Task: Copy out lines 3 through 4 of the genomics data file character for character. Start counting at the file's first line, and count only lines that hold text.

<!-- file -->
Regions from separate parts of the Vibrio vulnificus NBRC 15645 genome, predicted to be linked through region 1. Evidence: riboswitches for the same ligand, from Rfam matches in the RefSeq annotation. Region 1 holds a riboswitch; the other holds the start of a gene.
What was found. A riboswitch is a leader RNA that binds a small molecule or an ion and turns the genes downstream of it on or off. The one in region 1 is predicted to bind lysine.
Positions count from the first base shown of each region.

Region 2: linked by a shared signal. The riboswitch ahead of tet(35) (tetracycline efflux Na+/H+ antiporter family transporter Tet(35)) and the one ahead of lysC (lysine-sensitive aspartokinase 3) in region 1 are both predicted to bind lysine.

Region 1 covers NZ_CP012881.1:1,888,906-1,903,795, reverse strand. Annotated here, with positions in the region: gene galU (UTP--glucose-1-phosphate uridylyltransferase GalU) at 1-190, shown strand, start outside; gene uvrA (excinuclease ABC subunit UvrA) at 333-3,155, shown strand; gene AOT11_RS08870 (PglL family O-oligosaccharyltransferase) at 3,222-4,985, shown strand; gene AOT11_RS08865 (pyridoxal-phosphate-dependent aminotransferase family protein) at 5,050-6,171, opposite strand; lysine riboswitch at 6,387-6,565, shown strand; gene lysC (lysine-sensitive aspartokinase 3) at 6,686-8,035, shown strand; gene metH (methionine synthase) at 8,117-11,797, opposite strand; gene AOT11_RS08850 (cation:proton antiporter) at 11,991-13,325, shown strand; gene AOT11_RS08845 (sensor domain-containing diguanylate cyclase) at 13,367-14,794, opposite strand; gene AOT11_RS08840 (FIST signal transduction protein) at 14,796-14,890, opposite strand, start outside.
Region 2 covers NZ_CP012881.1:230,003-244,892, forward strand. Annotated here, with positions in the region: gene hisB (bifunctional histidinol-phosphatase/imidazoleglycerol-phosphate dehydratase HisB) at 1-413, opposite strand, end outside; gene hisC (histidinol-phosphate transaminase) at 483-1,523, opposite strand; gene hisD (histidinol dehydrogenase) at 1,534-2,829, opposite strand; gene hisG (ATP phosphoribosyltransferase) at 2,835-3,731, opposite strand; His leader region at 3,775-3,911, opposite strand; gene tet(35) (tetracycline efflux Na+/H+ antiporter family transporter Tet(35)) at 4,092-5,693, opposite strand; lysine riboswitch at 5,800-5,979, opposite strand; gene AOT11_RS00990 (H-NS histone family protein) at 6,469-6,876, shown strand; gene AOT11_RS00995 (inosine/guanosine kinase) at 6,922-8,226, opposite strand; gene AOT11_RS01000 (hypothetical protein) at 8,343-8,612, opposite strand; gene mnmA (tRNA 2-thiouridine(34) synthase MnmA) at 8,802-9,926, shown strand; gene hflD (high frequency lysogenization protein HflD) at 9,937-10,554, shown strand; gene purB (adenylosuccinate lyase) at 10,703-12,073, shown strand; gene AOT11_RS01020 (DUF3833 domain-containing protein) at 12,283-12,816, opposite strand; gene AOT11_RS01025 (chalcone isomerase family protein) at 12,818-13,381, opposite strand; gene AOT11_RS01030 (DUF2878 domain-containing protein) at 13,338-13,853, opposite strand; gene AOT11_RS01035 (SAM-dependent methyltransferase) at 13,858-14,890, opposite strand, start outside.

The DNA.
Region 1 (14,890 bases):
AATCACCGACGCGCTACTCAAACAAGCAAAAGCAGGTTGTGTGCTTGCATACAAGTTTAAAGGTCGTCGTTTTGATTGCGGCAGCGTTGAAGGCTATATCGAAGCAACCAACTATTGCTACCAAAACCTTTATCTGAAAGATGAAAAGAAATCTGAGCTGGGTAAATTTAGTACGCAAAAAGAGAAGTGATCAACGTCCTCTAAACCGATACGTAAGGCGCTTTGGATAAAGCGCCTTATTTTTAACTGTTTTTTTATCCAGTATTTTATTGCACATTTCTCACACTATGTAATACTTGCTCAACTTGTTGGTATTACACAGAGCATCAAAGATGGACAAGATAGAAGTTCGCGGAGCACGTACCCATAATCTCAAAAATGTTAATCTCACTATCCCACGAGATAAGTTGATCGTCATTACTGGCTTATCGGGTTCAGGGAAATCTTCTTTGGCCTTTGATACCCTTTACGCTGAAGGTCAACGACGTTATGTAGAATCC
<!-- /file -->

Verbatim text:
Positions count from the first base shown of each region.

Region 2: linked by a shared signal. The riboswitch ahead of tet(35) (tetracycline efflux Na+/H+ antiporter family transporter Tet(35)) and the one ahead of lysC (lysine-sensitive aspartokinase 3) in region 1 are both predicted to bind lysine.